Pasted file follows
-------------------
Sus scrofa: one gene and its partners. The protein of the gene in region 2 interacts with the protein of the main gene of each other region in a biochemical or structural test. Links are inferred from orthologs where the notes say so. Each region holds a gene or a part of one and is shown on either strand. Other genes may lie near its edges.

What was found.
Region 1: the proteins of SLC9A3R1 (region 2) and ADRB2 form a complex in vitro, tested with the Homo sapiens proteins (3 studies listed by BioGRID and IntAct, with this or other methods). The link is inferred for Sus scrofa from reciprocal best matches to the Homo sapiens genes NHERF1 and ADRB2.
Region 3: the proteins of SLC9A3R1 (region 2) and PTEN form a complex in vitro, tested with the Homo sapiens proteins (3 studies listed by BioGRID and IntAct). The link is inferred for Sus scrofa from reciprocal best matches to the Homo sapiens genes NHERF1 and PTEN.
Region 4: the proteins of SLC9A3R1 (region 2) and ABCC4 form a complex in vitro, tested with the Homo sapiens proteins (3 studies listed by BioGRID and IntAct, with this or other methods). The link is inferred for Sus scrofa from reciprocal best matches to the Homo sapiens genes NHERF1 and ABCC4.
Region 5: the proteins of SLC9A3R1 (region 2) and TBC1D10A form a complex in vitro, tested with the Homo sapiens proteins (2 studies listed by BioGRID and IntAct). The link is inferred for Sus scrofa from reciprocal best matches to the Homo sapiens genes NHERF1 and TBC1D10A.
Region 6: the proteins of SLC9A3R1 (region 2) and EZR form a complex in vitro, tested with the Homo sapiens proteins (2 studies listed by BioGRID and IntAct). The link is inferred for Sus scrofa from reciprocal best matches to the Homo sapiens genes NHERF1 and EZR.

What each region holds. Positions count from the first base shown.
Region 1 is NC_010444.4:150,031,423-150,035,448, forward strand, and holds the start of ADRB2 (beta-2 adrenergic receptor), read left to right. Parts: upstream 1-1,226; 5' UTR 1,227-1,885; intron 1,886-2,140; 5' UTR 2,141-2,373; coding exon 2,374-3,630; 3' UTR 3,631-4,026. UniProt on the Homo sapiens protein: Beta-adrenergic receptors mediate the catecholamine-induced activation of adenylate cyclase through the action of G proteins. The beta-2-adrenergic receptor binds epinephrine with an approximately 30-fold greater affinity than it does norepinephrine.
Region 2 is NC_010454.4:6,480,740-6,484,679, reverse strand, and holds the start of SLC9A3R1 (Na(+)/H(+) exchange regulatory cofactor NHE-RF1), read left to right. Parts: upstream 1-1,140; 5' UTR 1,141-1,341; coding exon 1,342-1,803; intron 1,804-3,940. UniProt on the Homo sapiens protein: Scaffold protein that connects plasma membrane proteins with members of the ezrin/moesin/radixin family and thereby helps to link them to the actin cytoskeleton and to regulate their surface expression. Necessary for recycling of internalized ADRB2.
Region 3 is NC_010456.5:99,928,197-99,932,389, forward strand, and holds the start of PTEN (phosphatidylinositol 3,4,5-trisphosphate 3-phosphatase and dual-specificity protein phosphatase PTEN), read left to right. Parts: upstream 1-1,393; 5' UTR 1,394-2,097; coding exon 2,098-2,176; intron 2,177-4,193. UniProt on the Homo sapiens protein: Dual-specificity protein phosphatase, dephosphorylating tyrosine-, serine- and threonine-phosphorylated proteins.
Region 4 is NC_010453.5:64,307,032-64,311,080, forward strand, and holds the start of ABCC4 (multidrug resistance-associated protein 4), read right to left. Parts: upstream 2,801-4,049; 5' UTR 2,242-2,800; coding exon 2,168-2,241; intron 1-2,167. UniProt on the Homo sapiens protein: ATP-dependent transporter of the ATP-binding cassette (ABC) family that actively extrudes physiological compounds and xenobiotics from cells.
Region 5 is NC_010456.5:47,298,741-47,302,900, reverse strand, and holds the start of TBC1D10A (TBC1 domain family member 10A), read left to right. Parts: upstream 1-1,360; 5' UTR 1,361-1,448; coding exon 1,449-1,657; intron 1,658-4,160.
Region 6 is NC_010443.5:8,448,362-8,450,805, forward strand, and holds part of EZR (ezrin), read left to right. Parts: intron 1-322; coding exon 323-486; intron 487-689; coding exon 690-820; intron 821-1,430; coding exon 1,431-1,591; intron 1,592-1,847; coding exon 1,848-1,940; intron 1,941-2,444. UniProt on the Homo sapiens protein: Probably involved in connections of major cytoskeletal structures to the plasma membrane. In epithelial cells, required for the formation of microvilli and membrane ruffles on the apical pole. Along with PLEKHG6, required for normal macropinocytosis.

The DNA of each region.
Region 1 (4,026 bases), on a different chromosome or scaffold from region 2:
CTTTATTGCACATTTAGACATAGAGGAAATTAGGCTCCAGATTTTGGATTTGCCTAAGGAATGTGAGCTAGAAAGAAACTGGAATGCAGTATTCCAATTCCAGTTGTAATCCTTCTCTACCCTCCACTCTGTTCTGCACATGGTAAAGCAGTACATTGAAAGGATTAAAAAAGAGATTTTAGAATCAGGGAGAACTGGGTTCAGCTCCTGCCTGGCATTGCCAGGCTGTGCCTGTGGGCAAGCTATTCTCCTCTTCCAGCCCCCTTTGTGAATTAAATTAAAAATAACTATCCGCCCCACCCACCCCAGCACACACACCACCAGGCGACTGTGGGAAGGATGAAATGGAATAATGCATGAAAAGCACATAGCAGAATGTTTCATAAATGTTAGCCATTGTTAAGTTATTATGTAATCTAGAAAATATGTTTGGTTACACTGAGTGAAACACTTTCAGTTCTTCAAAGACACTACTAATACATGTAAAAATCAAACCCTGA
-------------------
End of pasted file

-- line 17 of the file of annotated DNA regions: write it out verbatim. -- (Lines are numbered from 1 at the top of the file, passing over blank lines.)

CTTTATTGCACATTTAGACATAGAGGAAATTAGGCTCCAGATTTTGGATTTGCCTAAGGAATGTGAGCTAGAAAGAAACTGGAATGCAGTATTCCAATTCCAGTTGTAATCCTTCTCTACCCTCCACTCTGTTCTGCACATGGTAAAGCAGTACATTGAAAGGATTAAAAAAGAGATTTTAGAATCAGGGAGAACTGGGTTCAGCTCCTGCCTGGCATTGCCAGGCTGTGCCTGTGGGCAAGCTATTCTCCTCTTCCAGCCCCCTTTGTGAATTAAATTAAAAATAACTATCCGCCCCACCCACCCCAGCACACACACCACCAGGCGACTGTGGGAAGGATGAAATGGAATAATGCATGAAAAGCACATAGCAGAATGTTTCATAAATGTTAGCCATTGTTAAGTTATTATGTAATCTAGAAAATATGTTTGGTTACACTGAGTGAAACACTTTCAGTTCTTCAAAGACACTACTAATACATGTAAAAATCAAACCCTGA